Stephanie Perkins is the bestselling author of Anna and the French Kiss, Lola and the Boy Next Door and Isla and the Happily Ever After. She is also the editor of My True Love Gave to Me, an anthology of holiday-themed short stories. Stephanie returns as an editor with this latest collection of summery short stories.
Today Stephanie is here to answer a couple of questions about working on the anthology as part of the blog tour for Summer Days and Summer Nights edited by Stephanie Perkins.
Miss Print (MP): This is the second anthology you’ve edited. What was the inspiration? What did you give your contributing authors in the way of guidance or prompting as they began their stories?
Stephanie Perkins (SP): The inspiration for the second anthology was . . . the first anthology. Working with my friends was such a joy, and I relished the opportunity to work with eleven new authors. All of them had so much to teach me both as an author and an editor. I’m always looking for opportunities to become better at my craft. Pulling apart these stories, inspecting their seams, digging in deeper—it’s a brilliant way to learn new tricks. And I’m a good editor, so I think/hope that my work was helpful for them, too.
I gave the authors only three guidelines: Their story had to take place during the summer, romantic love had to be involved, and—no matter how dark the situation got—it had to end on a note of hope.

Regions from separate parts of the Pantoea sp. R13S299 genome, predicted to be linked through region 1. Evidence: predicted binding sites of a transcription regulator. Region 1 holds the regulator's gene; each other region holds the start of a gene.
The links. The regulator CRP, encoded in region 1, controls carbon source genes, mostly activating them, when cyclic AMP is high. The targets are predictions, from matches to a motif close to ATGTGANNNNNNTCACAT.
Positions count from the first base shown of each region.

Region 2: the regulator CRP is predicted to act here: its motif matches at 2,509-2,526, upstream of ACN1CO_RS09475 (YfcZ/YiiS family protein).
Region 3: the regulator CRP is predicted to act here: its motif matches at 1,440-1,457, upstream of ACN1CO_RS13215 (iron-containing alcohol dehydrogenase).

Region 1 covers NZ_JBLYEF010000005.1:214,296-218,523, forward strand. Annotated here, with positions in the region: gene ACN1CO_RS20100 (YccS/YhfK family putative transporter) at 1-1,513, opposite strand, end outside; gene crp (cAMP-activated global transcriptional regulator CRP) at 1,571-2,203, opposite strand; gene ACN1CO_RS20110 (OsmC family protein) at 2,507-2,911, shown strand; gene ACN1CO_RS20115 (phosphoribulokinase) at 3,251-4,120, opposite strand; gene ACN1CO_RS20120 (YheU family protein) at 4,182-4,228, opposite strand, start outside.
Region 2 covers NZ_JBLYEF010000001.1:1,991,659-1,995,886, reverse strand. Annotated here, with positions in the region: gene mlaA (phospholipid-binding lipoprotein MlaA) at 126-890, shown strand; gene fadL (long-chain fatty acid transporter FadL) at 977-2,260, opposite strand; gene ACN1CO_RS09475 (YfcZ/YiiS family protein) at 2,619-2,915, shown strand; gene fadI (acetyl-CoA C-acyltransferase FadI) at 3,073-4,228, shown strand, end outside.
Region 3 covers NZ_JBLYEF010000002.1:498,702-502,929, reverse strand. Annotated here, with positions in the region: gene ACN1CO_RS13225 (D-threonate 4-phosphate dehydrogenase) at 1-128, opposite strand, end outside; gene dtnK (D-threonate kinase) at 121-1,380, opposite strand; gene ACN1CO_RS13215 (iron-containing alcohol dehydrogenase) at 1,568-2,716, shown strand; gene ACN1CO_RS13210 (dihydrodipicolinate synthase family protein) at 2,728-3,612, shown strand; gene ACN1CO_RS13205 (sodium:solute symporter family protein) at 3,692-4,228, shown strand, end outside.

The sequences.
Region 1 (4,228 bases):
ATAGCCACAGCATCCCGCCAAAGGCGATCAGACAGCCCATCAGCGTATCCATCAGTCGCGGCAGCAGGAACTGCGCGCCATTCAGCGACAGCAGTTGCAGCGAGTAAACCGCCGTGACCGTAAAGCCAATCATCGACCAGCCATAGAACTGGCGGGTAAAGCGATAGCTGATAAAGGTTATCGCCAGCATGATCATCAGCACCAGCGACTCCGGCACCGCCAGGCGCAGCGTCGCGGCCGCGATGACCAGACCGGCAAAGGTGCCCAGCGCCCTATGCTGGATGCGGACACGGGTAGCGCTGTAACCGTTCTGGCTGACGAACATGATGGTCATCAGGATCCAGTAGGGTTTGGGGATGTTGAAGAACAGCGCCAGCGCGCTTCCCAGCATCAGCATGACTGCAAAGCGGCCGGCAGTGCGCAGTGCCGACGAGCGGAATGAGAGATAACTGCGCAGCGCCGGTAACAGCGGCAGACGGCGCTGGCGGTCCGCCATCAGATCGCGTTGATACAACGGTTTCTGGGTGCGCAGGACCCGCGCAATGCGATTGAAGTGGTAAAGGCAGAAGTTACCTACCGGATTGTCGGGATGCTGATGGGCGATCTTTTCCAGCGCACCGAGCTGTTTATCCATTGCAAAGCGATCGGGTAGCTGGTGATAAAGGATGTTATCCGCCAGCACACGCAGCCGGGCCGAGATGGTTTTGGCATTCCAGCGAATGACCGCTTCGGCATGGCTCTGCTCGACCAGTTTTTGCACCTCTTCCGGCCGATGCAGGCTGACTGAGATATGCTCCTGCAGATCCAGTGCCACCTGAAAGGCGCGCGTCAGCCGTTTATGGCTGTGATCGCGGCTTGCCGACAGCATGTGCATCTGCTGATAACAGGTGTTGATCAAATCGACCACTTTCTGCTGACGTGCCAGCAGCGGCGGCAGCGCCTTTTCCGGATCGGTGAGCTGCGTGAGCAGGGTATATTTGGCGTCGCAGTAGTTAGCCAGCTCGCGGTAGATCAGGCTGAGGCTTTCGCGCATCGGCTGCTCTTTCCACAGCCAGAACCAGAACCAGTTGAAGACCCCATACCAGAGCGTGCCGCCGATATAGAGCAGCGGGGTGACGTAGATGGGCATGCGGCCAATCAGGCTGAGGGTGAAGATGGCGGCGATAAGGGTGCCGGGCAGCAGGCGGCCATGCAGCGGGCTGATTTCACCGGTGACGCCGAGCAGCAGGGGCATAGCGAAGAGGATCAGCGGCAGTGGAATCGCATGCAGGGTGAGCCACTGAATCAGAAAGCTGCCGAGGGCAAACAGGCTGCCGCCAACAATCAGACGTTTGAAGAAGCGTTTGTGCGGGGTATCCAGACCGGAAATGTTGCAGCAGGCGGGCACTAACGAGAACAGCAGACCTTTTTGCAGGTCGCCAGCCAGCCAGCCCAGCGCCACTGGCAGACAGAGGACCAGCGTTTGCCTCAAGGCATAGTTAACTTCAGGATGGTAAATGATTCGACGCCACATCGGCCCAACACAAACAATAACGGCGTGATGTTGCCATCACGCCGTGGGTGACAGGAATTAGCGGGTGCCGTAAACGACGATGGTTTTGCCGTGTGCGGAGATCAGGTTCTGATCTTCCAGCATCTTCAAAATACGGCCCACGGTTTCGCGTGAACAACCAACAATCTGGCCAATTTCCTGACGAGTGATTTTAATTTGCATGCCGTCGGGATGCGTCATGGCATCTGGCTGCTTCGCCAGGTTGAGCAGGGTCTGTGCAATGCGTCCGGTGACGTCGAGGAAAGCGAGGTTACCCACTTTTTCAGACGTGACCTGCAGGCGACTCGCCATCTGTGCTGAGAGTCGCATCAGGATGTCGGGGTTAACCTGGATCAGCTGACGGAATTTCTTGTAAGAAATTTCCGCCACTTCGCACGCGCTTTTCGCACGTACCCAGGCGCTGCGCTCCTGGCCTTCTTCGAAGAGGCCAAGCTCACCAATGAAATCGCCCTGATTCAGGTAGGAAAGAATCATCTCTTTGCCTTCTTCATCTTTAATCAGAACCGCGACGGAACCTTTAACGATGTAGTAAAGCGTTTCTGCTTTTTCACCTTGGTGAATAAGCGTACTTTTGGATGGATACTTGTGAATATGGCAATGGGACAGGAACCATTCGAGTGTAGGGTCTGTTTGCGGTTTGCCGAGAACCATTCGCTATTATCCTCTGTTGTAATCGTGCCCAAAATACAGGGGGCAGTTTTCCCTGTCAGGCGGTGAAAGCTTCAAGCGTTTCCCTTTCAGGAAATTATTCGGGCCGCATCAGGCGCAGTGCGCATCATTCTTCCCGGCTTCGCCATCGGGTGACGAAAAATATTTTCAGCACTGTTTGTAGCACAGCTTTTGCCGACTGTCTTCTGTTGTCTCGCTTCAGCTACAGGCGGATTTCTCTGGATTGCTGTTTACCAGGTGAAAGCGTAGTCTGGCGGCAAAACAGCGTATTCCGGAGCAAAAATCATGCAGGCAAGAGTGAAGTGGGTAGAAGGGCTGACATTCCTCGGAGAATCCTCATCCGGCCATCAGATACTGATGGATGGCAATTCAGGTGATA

MP: Your contribution to this collection is a new story featuring Marigold and North (previously seen in My True Love Gave to Me). What was it like revisiting these characters? Did you always know that there would be more to their story?
SP: I’m not sure if I always knew a continuation of their story was worth telling, but I did know where their future was headed. In the early days, I was working under the assumption that I wouldn’t HAVE another chance write about them, so I was trying not to think about it too much. If that makes sense.
But . . . I have a hard time letting go of characters. I always have. So when the summer anthology came to fruition, I knew immediately that I would continue their story. Now, I’m happy with how I’ve left them. In the first story, North helped to heal Marigold. This time, she helped to heal him. They’re good.
MP: How does editing a short story collection compare to writing a full length novel? Did you have a favorite part of the process here? Did your process as an author influence your process as an editor?
SP: It’s easier. A lot easier. I only had to come up with original content for 1/12th of the 400 pages! My writing process is slow and generally agonizing, so . . . yeah. It’s just not even close.
But it’s a huge part of the reason why I love to edit. I’m a slow drafter, and I prefer the tinkering, shimmering stages of editing and revising. It’s where a good story becomes great. My nitpicky brain loves working on that level—finding a better word, a tighter theme, a more developed character, a more textured setting. And I absolutely love helping other authors to find their own deeper, truer stories.
I think most authors become a better editor as they become a better writer. I’m the opposite. I started off with stronger editorial skills, and, as they improve, they’re helping me to become a better writer.
But, being an author, I will say that when I’m wearing my editorial hat, I heap a LOT of praise onto the other authors. I leave tons of notes for them in the margins and mark every single passage or phrase that I love. Writing is difficult work, and I always appreciate it when my own editors take the time to mark their favorite bits. Praise also shows me how to revise my work! It teaches me which parts are the good parts! And that’s revising in a nutshell: adding more good parts, removing the bad parts.
Thank you to Brittani Hilles at St. Martins Griffin for organizing this blog tour and thank you to Stephanie for this great Q & A!